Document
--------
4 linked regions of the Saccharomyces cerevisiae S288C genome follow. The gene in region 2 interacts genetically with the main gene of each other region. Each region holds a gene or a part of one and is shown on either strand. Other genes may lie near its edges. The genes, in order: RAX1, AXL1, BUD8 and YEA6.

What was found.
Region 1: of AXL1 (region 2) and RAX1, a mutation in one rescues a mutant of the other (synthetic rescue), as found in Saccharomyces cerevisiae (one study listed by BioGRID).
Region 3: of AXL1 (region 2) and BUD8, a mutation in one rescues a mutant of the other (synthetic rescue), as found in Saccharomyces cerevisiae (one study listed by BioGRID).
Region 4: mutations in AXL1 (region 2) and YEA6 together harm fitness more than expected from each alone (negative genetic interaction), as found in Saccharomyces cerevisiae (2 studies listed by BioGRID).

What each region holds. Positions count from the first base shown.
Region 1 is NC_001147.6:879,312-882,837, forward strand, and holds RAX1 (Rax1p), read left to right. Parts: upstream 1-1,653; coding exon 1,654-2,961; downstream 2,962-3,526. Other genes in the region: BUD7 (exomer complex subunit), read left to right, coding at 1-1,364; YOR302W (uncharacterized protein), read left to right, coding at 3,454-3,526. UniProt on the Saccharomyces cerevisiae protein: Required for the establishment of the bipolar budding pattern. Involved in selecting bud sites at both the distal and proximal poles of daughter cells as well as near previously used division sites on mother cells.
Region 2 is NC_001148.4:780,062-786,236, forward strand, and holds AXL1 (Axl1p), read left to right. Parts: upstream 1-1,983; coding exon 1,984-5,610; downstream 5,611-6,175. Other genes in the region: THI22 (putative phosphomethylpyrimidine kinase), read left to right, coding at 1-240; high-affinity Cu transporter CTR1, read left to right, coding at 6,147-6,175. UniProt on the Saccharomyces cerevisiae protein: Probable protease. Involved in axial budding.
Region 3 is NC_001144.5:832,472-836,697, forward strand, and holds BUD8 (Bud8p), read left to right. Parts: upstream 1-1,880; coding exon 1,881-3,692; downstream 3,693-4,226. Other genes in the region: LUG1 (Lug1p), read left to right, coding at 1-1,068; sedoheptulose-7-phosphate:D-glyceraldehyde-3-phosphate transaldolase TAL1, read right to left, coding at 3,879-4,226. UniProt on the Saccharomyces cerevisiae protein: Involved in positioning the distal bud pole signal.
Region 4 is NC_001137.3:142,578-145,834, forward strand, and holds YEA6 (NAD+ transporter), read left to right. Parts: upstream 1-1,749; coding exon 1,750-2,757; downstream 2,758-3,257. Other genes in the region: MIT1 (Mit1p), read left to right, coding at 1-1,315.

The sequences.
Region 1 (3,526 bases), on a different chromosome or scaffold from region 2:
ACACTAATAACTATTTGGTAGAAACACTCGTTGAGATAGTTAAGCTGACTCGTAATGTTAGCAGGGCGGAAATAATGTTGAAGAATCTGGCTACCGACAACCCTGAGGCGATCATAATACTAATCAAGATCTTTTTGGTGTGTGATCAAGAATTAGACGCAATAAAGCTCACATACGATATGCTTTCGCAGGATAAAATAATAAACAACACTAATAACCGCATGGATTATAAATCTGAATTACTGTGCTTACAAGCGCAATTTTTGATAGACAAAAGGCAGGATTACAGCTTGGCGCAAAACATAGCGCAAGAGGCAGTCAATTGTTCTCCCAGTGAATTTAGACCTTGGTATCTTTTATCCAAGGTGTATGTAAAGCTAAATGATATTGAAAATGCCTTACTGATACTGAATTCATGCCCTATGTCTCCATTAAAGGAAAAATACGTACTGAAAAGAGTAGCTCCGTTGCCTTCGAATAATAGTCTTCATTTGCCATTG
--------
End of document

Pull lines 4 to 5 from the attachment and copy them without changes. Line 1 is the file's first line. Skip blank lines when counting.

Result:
Region 3: of AXL1 (region 2) and BUD8, a mutation in one rescues a mutant of the other (synthetic rescue), as found in Saccharomyces cerevisiae (one study listed by BioGRID).
Region 4: mutations in AXL1 (region 2) and YEA6 together harm fitness more than expected from each alone (negative genetic interaction), as found in Saccharomyces cerevisiae (2 studies listed by BioGRID).